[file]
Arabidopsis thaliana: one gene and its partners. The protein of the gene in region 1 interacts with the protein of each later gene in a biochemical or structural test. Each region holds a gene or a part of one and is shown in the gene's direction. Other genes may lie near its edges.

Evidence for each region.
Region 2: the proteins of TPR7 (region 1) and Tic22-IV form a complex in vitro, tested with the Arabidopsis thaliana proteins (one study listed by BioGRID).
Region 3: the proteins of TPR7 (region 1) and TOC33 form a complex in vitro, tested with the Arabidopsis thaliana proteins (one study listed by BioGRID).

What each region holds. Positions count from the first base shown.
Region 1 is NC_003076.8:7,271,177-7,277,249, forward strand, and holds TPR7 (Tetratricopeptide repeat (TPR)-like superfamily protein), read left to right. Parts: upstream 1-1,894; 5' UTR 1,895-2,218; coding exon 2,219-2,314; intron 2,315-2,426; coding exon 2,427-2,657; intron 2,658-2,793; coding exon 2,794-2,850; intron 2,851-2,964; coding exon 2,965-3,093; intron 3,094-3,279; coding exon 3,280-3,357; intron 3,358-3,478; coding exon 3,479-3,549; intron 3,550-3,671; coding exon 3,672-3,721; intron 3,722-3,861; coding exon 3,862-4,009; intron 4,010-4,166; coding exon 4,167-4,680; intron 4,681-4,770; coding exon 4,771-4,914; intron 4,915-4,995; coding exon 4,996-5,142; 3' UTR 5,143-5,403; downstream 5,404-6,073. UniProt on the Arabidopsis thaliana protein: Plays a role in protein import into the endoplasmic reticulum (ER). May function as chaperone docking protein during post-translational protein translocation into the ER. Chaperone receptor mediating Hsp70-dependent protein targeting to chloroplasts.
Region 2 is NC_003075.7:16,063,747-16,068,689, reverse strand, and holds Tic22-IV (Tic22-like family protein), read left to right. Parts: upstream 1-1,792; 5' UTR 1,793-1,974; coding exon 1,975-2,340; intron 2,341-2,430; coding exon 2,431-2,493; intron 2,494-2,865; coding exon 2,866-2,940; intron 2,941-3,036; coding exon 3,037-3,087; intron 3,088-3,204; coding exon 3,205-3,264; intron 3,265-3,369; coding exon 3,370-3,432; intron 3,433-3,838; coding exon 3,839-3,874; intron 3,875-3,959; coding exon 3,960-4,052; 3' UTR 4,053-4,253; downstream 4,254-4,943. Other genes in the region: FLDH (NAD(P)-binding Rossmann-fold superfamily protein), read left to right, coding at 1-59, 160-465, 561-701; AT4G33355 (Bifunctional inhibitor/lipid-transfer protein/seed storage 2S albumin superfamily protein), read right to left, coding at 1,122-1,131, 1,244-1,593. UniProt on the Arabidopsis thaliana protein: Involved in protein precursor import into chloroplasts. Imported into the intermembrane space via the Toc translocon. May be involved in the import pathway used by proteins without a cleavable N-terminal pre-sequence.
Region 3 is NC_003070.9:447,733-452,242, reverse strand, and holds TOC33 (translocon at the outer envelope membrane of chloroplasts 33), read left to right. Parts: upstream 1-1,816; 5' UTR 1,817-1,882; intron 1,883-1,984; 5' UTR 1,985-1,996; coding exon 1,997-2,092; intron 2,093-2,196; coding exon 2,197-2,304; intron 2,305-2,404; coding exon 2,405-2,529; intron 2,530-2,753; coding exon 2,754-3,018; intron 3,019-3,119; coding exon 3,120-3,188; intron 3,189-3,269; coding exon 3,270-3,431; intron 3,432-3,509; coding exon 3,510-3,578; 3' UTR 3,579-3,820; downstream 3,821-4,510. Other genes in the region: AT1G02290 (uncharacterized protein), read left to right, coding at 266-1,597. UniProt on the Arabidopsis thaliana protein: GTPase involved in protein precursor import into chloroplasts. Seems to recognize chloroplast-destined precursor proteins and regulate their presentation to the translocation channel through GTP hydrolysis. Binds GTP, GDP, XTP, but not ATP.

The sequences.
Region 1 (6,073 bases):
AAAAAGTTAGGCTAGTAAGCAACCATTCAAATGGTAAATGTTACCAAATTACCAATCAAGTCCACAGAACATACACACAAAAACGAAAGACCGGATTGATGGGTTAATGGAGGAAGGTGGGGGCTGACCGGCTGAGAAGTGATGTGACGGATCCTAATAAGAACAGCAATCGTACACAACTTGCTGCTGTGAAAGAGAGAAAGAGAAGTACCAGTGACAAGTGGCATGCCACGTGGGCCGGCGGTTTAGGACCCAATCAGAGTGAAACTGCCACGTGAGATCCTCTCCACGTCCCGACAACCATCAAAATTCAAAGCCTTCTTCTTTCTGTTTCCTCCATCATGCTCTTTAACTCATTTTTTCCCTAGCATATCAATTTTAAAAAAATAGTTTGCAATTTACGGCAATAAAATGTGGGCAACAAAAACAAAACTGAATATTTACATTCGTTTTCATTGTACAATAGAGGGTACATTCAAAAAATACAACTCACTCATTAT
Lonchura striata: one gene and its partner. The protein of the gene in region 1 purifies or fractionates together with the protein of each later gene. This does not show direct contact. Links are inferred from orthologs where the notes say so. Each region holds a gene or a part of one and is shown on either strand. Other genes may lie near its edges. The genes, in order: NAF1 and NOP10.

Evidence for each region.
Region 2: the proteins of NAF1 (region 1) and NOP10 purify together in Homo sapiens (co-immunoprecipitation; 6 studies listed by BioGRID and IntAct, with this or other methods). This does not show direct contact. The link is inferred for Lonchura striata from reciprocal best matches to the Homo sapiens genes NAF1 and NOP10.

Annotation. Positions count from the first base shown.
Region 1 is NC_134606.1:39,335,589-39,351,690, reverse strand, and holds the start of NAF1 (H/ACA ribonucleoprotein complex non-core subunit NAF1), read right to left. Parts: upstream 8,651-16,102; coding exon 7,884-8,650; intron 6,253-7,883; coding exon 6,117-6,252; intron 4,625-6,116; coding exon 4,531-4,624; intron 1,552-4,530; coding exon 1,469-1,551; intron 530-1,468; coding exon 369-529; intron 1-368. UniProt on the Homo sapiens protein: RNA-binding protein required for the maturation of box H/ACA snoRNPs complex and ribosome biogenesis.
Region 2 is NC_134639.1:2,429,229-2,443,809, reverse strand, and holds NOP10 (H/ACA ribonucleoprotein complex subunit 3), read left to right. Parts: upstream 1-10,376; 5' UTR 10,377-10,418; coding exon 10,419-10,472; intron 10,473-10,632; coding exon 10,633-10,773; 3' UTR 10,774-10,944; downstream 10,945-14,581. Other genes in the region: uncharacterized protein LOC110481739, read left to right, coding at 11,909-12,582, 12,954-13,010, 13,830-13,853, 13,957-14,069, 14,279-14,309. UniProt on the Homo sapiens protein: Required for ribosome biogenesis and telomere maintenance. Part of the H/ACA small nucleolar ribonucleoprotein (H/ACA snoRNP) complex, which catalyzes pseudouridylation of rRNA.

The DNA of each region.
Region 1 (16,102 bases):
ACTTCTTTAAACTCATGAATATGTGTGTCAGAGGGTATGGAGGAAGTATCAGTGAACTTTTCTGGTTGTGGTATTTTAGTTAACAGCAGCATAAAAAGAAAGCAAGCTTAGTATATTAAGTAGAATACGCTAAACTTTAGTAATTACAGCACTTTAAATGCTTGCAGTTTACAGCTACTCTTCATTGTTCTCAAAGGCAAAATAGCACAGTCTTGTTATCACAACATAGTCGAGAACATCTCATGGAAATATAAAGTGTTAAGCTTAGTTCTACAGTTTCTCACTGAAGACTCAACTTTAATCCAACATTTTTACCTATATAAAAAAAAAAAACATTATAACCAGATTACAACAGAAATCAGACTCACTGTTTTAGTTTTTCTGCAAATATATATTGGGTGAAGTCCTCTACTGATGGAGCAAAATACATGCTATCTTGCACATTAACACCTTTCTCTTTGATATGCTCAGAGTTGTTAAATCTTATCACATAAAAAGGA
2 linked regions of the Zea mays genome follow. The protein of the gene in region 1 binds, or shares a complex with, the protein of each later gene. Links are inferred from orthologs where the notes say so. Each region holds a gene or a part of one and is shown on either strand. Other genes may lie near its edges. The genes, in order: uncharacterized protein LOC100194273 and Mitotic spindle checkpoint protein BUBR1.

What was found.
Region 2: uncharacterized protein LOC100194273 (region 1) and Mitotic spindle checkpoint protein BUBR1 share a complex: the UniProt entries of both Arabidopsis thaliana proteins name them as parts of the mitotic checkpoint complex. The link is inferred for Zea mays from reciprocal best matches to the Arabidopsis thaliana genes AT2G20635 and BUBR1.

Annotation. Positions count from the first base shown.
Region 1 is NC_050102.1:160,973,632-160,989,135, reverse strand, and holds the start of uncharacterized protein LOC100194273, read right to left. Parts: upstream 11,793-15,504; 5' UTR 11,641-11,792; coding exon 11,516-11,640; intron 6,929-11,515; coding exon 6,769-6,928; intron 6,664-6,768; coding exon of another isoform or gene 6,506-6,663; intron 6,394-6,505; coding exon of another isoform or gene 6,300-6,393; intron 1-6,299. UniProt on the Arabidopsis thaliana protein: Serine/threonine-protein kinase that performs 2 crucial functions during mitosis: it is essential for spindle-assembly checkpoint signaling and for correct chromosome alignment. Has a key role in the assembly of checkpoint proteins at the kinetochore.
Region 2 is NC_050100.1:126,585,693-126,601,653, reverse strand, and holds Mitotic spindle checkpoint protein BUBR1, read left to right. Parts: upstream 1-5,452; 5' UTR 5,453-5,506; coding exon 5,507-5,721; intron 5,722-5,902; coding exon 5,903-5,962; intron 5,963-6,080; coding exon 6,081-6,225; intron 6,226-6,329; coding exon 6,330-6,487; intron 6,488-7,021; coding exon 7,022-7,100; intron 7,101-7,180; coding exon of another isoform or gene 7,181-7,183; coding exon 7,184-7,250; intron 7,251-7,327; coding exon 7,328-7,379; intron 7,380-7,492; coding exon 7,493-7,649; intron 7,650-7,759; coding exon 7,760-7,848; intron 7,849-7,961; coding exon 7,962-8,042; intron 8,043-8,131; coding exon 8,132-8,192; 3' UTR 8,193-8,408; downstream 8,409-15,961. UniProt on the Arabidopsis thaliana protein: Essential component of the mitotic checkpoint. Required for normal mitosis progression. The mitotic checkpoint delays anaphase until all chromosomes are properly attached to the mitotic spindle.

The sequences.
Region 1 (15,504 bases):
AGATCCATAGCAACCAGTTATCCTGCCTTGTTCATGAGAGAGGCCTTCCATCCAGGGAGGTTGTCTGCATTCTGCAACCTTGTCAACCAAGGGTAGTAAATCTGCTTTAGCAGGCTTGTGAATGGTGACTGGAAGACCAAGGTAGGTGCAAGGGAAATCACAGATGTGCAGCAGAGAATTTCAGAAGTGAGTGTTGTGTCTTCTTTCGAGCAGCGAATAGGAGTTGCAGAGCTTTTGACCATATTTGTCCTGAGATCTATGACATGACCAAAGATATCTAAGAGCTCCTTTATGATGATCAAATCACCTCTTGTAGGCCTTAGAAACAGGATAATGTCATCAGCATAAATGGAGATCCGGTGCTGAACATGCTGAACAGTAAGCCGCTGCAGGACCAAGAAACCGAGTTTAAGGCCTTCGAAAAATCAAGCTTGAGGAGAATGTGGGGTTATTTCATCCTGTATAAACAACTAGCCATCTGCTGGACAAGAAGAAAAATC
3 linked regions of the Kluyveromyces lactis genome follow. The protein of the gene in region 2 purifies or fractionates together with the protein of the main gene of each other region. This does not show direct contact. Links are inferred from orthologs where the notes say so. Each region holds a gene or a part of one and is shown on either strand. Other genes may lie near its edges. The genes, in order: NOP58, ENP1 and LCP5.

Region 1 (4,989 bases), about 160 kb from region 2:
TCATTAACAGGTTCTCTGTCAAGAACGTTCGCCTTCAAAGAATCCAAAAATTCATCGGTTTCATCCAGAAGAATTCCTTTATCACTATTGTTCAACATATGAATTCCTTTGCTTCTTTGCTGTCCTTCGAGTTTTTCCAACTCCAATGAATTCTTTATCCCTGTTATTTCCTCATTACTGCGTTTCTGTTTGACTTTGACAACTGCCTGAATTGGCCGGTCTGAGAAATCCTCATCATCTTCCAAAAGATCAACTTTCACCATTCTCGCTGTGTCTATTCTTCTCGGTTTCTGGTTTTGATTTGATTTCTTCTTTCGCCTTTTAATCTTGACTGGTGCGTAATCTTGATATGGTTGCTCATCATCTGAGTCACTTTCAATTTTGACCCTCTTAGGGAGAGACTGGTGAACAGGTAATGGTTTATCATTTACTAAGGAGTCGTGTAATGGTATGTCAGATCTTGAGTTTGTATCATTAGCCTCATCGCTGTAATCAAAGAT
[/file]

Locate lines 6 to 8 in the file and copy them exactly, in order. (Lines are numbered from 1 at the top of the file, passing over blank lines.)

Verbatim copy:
Region 1 is NC_003076.8:7,271,177-7,277,249, forward strand, and holds TPR7 (Tetratricopeptide repeat (TPR)-like superfamily protein), read left to right. Parts: upstream 1-1,894; 5' UTR 1,895-2,218; coding exon 2,219-2,314; intron 2,315-2,426; coding exon 2,427-2,657; intron 2,658-2,793; coding exon 2,794-2,850; intron 2,851-2,964; coding exon 2,965-3,093; intron 3,094-3,279; coding exon 3,280-3,357; intron 3,358-3,478; coding exon 3,479-3,549; intron 3,550-3,671; coding exon 3,672-3,721; intron 3,722-3,861; coding exon 3,862-4,009; intron 4,010-4,166; coding exon 4,167-4,680; intron 4,681-4,770; coding exon 4,771-4,914; intron 4,915-4,995; coding exon 4,996-5,142; 3' UTR 5,143-5,403; downstream 5,404-6,073. UniProt on the Arabidopsis thaliana protein: Plays a role in protein import into the endoplasmic reticulum (ER). May function as chaperone docking protein during post-translational protein translocation into the ER. Chaperone receptor mediating Hsp70-dependent protein targeting to chloroplasts.
Region 2 is NC_003075.7:16,063,747-16,068,689, reverse strand, and holds Tic22-IV (Tic22-like family protein), read left to right. Parts: upstream 1-1,792; 5' UTR 1,793-1,974; coding exon 1,975-2,340; intron 2,341-2,430; coding exon 2,431-2,493; intron 2,494-2,865; coding exon 2,866-2,940; intron 2,941-3,036; coding exon 3,037-3,087; intron 3,088-3,204; coding exon 3,205-3,264; intron 3,265-3,369; coding exon 3,370-3,432; intron 3,433-3,838; coding exon 3,839-3,874; intron 3,875-3,959; coding exon 3,960-4,052; 3' UTR 4,053-4,253; downstream 4,254-4,943. Other genes in the region: FLDH (NAD(P)-binding Rossmann-fold superfamily protein), read left to right, coding at 1-59, 160-465, 561-701; AT4G33355 (Bifunctional inhibitor/lipid-transfer protein/seed storage 2S albumin superfamily protein), read right to left, coding at 1,122-1,131, 1,244-1,593. UniProt on the Arabidopsis thaliana protein: Involved in protein precursor import into chloroplasts. Imported into the intermembrane space via the Toc translocon. May be involved in the import pathway used by proteins without a cleavable N-terminal pre-sequence.
Region 3 is NC_003070.9:447,733-452,242, reverse strand, and holds TOC33 (translocon at the outer envelope membrane of chloroplasts 33), read left to right. Parts: upstream 1-1,816; 5' UTR 1,817-1,882; intron 1,883-1,984; 5' UTR 1,985-1,996; coding exon 1,997-2,092; intron 2,093-2,196; coding exon 2,197-2,304; intron 2,305-2,404; coding exon 2,405-2,529; intron 2,530-2,753; coding exon 2,754-3,018; intron 3,019-3,119; coding exon 3,120-3,188; intron 3,189-3,269; coding exon 3,270-3,431; intron 3,432-3,509; coding exon 3,510-3,578; 3' UTR 3,579-3,820; downstream 3,821-4,510. Other genes in the region: AT1G02290 (uncharacterized protein), read left to right, coding at 266-1,597. UniProt on the Arabidopsis thaliana protein: GTPase involved in protein precursor import into chloroplasts. Seems to recognize chloroplast-destined precursor proteins and regulate their presentation to the translocation channel through GTP hydrolysis. Binds GTP, GDP, XTP, but not ATP.